Without all three of these skills, says Mansour Javidan, “people come home before their contracted time, or they don’t achieve their goals. Business is lost, and professional and personal relationships can be damaged.” So can a manager’s career.
Before you accept an overseas gig, make an honest inventory of your strengths and weaknesses in those three areas, and don’t hesitate to ask HR if training is available to help you prepare for your new role. At most big global companies these days, it is.
The fact that you already speak Spanish should give you a big leg up. “All managers who take an overseas assignment must learn the language and study the culture,” says Bruce Raines. “I can’t stress that enough, and Americans in general tend to be slower off the mark in this regard than managers from other countries.”
As for your fear that you’ll be “out of sight, out of mind” at headquarters, Raines says you needn’t worry too much: “Before the Internet, people sent overseas were isolated. Now, with Skype, videoconferencing, and all the other technology that’s available, you’re never really out of touch.”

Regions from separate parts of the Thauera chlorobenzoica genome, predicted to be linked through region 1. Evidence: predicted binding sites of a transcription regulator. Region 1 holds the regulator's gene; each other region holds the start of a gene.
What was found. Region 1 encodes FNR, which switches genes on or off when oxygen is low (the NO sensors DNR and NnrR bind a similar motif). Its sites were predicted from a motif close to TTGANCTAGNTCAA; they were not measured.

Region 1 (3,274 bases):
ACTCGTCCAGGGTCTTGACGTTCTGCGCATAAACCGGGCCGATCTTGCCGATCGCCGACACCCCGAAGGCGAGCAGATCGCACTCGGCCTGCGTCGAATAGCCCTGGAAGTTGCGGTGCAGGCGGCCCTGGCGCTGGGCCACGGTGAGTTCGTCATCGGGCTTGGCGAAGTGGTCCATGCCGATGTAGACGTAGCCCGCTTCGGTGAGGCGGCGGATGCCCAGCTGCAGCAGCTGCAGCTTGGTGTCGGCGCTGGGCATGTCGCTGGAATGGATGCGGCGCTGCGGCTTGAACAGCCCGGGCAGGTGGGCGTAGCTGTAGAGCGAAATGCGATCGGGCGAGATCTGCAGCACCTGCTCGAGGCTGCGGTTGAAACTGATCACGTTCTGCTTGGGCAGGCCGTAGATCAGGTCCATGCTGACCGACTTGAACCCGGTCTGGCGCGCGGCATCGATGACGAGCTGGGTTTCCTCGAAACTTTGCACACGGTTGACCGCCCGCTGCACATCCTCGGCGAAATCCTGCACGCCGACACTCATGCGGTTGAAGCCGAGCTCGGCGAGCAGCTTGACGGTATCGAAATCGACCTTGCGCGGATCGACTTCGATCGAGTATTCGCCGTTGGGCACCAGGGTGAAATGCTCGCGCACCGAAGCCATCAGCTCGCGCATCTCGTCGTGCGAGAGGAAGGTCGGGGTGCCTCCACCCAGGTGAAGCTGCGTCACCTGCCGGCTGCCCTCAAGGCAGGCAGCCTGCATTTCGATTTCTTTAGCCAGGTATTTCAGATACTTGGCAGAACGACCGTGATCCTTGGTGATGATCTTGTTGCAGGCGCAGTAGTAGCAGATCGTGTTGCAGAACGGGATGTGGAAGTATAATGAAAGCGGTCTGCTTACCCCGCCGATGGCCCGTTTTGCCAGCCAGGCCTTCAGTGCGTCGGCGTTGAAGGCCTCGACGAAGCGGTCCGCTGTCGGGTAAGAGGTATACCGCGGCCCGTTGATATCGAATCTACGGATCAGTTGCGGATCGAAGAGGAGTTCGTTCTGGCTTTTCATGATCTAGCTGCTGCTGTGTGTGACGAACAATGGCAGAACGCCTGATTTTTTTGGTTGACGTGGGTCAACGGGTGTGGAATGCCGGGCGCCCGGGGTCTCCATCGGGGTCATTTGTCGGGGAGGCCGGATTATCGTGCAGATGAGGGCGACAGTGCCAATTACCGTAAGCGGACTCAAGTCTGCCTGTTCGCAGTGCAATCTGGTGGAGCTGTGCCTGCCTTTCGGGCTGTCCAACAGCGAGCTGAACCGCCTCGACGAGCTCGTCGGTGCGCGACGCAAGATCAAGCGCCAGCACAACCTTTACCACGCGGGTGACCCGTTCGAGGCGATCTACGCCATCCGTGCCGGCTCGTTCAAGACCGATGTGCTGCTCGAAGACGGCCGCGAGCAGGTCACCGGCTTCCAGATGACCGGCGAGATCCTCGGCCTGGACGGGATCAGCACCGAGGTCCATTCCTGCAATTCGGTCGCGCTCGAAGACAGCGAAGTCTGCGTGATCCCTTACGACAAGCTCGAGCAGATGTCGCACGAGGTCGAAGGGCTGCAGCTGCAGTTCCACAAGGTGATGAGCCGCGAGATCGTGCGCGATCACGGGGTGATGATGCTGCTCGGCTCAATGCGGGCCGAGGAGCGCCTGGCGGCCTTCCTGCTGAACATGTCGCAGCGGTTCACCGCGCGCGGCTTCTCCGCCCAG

That’s not to say that going abroad poses no risks to your career. You say that your division head has mentioned sending you abroad for "a year or two." Raines says one hazard he has often seen arises when that year or two turns into five or six.
“This happens a lot,” he says. “By the time you do get back, after a long stint abroad, the organization has changed so that there’s no comparable job for you. So you either take a step down or leave the company.” Gulp.
To be on the safe side, Raines urges you not to take an overseas assignment “unless it is one that will help your career even if you end up leaving your current employer."
Raines recommends that you try to gain direct responsibility for the company's bottom line in as large a region as possible because you can transfer those skills to other companies.
Choosing whether to go to Spain or to Latin America, Raines adds, largely depends on your feelings about risk.
"If you’re very entrepreneurial, emerging markets -- including Brazil, the rest of South America, Viet Nam, Moscow, China -- are the frontier. You can build a huge reputation as a sharpshooter and move up quickly.”
If you’re more conservative and risk-averse, on the other hand, “you may do better in Europe or another established market, where there are already established procedures and a track record.”
One more thing: If you do decide to make the leap, check out Expat Info Desk, a site run by seasoned expatriate George Eves that offers a wealth of wisdom on everything from relocating your pets to hammering out a workable expat employment contract.
Vaya con Dios!
Talkback: If you’ve worked overseas, or have relocated employees to foreign countries, what advice would you give anyone considering an international assignment? Leave a comment below.